In my monthly opinion piece for Mediatel’s Newsline I discuss the trend for magazine publishers to offer marketing services to their advertising clients. By marketing services I mean the creation of custom content – more or less promotional – designed to support their sales efforts.
Publishers are exploiting their skills in content creation, production, distribution and audience development to deliver integrated marketing campaigns where once they just provided editorial context for ads.
Diversification is a clever move in a cash-strapped market where successful advertising is less about how much space you buy, and more about seeking ongoing engagement with customers through content-driven, multiplatform campaigns. But businesses used to creating content independent of any outside influence, need to be wary of the risks that marketing services can bring.
Operating, effectively, as an agency means working with brands in a very different way. You’re no longer simply selling space, you’re selling commercial creativity alongside your content and production skills, campaign management and ultimately, customer satisfaction. Those are very different mindsets for publishers previously focused on meeting the information needs of specific readership.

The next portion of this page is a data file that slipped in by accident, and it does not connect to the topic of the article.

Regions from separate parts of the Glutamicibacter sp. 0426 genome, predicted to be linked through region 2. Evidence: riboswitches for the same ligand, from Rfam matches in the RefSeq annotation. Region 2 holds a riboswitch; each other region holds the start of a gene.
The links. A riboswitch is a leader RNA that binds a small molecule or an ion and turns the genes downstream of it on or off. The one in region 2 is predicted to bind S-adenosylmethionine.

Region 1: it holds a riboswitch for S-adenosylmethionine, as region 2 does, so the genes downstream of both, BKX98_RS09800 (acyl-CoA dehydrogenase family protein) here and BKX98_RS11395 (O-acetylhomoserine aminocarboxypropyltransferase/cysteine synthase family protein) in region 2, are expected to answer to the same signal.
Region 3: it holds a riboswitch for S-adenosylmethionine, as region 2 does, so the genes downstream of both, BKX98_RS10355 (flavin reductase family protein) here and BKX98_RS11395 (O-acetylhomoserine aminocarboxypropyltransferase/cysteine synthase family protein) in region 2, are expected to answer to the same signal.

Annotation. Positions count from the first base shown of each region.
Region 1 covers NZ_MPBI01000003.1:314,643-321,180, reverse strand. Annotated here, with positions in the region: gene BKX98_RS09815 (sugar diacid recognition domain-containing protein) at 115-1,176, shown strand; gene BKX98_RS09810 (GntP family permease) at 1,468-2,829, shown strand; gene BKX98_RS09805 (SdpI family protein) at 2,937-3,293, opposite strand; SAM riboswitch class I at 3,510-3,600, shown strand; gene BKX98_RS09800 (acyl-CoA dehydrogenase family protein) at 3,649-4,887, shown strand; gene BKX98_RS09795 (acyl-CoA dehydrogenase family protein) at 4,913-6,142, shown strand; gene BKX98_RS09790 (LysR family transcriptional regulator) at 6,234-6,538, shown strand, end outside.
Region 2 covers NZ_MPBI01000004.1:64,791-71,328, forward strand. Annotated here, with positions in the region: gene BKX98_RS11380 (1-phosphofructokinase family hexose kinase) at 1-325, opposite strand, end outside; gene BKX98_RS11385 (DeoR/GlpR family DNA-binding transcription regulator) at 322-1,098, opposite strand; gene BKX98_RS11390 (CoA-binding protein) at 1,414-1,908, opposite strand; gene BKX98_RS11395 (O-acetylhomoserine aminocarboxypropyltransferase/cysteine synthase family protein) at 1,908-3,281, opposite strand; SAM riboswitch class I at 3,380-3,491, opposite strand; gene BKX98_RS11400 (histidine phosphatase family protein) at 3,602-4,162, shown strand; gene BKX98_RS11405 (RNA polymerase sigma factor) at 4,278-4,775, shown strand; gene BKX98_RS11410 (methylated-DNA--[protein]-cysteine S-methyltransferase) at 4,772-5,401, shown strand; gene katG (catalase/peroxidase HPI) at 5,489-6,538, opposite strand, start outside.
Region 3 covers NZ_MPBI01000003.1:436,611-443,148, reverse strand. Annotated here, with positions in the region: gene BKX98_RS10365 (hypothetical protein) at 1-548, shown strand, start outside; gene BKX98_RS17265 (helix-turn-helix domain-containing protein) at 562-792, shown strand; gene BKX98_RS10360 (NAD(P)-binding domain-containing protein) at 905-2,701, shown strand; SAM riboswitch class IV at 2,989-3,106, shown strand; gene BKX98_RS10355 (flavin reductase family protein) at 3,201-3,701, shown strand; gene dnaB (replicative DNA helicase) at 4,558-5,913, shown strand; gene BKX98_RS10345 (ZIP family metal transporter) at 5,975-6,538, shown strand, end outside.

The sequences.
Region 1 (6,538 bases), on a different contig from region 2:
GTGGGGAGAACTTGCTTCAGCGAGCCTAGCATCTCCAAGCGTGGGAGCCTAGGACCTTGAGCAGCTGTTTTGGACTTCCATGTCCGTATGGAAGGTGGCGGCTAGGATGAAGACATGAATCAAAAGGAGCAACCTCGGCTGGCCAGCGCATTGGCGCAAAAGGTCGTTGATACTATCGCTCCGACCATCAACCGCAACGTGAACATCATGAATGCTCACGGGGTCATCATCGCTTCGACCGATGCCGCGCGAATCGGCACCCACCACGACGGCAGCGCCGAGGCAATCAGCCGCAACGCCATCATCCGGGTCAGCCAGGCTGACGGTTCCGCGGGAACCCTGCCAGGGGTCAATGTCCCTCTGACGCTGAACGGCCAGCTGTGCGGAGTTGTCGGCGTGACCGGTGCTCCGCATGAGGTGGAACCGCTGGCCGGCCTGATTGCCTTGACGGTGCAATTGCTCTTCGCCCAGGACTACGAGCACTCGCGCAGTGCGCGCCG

Customer service is now on the table and the content teams that kept your audience happy might not be quite so good at keeping clients happy.
Great journalism and beautiful layouts are fundamentally audience bait to advertisers. In these times of content marketing, it makes absolute sense for publishers to create better ways of catching the reader’s attention on behalf of advertising clients. But publishers must be careful to make sure custom content operations don’t damage the quality and credibility of their core content – The danger is that if the great journalism goes away, the publication’s credibility will go and any hope of reader attention with it.